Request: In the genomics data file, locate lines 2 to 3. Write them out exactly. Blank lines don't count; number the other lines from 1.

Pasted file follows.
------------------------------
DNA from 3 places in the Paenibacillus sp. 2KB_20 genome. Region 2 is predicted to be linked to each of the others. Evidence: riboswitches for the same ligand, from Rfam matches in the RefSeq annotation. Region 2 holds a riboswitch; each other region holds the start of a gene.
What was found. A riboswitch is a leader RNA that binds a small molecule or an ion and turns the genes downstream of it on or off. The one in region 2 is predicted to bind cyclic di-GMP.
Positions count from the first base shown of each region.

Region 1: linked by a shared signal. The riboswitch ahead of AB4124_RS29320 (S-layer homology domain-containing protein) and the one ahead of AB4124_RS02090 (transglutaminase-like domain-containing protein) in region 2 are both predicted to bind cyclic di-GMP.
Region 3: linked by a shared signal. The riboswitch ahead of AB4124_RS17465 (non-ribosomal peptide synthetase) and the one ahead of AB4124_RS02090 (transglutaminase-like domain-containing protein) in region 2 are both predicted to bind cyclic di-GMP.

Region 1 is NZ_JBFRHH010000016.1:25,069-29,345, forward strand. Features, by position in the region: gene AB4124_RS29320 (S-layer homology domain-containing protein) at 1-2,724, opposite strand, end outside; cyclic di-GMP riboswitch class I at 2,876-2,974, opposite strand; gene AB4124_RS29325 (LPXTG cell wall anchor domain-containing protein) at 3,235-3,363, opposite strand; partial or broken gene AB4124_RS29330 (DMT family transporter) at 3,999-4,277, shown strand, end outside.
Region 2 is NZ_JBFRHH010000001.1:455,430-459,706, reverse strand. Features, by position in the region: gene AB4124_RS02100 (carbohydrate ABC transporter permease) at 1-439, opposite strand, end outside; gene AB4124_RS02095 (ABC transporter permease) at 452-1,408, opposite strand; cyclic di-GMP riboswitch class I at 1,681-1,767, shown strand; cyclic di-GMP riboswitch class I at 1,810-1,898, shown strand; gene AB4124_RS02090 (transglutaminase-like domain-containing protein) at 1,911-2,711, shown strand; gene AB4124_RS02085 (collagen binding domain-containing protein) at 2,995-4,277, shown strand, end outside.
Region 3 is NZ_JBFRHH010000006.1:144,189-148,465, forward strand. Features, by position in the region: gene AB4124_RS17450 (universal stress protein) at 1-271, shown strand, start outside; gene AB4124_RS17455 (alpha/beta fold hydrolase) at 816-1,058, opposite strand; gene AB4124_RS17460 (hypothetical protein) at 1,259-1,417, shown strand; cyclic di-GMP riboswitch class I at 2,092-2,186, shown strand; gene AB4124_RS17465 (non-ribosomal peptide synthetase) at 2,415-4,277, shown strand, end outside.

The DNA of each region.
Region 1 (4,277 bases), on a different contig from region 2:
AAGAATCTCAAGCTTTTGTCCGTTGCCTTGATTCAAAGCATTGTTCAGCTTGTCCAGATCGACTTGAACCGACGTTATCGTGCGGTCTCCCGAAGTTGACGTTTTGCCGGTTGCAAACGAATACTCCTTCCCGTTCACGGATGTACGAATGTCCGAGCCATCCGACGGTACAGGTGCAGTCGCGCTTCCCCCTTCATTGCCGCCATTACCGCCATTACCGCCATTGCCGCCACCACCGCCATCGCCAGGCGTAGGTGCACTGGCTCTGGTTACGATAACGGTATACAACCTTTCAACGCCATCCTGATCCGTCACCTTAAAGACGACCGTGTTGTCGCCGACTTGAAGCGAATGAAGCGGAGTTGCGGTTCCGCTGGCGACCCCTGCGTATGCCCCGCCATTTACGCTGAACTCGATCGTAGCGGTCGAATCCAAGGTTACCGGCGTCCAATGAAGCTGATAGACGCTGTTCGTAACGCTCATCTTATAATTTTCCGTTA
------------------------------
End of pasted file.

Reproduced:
What was found. A riboswitch is a leader RNA that binds a small molecule or an ion and turns the genes downstream of it on or off. The one in region 2 is predicted to bind cyclic di-GMP.
Positions count from the first base shown of each region.